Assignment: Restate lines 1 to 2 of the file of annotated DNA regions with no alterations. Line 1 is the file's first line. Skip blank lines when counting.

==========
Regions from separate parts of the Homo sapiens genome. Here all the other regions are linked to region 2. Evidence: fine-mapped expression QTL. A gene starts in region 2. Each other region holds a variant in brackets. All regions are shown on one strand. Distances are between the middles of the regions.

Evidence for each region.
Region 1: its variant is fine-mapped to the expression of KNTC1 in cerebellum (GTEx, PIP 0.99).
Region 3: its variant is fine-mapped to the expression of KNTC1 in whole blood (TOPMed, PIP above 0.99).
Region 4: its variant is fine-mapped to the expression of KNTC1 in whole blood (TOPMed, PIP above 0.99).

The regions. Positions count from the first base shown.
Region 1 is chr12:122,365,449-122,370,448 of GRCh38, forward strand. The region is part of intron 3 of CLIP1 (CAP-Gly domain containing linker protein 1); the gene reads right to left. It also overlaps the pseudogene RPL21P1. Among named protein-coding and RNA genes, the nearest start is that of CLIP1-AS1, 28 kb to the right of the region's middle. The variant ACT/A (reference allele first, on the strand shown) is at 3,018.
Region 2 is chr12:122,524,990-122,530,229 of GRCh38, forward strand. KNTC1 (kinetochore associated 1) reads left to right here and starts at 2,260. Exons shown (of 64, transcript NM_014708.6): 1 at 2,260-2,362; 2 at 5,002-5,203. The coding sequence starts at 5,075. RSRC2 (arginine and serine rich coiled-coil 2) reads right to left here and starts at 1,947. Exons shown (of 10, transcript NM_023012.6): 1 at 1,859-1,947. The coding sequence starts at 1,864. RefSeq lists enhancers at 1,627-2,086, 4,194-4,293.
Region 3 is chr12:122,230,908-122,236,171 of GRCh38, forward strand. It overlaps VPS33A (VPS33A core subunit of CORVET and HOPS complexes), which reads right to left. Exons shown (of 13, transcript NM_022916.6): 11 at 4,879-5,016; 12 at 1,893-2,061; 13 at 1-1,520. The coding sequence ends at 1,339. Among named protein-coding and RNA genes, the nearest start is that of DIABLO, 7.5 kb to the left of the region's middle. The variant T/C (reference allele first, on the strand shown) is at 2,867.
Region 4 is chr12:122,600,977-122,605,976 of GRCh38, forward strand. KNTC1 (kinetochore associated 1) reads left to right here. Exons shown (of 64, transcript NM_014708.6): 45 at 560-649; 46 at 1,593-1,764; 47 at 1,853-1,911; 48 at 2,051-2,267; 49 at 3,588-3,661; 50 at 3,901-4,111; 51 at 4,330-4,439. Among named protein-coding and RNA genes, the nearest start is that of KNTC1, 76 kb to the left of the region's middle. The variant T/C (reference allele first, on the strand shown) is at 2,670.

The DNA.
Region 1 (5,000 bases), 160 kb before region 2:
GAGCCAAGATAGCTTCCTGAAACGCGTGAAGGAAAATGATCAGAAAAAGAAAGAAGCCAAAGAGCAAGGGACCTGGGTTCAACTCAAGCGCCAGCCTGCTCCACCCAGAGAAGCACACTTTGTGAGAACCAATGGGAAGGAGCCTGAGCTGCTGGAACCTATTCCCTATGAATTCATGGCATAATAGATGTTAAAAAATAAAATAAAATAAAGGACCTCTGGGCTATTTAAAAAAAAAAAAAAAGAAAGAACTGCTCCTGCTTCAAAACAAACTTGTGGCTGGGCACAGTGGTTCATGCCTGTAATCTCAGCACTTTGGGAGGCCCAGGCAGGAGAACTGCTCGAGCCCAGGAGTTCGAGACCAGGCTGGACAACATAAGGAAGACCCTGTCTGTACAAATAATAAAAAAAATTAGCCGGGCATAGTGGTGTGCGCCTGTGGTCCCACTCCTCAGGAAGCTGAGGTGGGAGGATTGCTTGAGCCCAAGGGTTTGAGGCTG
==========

Regions from separate parts of the Homo sapiens genome. Here all the other regions are linked to region 2. Evidence: fine-mapped expression QTL. A gene starts in region 2. Each other region holds a variant in brackets. All regions are shown on one strand. Distances are between the middles of the regions.

Evidence for each region.